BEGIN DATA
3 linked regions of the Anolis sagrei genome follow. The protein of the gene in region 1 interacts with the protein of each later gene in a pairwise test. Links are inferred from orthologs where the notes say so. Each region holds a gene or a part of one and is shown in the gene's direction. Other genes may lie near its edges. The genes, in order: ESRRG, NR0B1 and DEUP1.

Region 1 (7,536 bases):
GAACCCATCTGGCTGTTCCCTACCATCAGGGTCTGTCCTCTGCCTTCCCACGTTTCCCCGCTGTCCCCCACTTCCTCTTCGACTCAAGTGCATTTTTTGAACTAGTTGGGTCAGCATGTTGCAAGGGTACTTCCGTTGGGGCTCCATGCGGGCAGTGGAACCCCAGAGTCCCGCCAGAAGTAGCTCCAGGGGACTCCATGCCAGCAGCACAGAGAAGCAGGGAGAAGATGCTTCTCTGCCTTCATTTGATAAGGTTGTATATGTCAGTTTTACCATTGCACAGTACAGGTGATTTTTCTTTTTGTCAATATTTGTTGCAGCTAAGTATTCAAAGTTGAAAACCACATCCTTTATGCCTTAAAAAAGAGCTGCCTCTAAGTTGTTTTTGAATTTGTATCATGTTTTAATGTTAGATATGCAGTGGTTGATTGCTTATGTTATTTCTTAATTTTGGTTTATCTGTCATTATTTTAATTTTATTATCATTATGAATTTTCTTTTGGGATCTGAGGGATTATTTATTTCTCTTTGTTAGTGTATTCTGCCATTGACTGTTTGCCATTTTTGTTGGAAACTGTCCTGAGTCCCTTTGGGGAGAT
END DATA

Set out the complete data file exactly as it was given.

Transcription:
3 linked regions of the Anolis sagrei genome follow. The protein of the gene in region 1 interacts with the protein of each later gene in a pairwise test. Links are inferred from orthologs where the notes say so. Each region holds a gene or a part of one and is shown in the gene's direction. Other genes may lie near its edges. The genes, in order: ESRRG, NR0B1 and DEUP1.

Region 1 (7,536 bases):
GAACCCATCTGGCTGTTCCCTACCATCAGGGTCTGTCCTCTGCCTTCCCACGTTTCCCCGCTGTCCCCCACTTCCTCTTCGACTCAAGTGCATTTTTTGAACTAGTTGGGTCAGCATGTTGCAAGGGTACTTCCGTTGGGGCTCCATGCGGGCAGTGGAACCCCAGAGTCCCGCCAGAAGTAGCTCCAGGGGACTCCATGCCAGCAGCACAGAGAAGCAGGGAGAAGATGCTTCTCTGCCTTCATTTGATAAGGTTGTATATGTCAGTTTTACCATTGCACAGTACAGGTGATTTTTCTTTTTGTCAATATTTGTTGCAGCTAAGTATTCAAAGTTGAAAACCACATCCTTTATGCCTTAAAAAAGAGCTGCCTCTAAGTTGTTTTTGAATTTGTATCATGTTTTAATGTTAGATATGCAGTGGTTGATTGCTTATGTTATTTCTTAATTTTGGTTTATCTGTCATTATTTTAATTTTATTATCATTATGAATTTTCTTTTGGGATCTGAGGGATTATTTATTTCTCTTTGTTAGTGTATTCTGCCATTGACTGTTTGCCATTTTTGTTGGAAACTGTCCTGAGTCCCTTTGGGGAGAT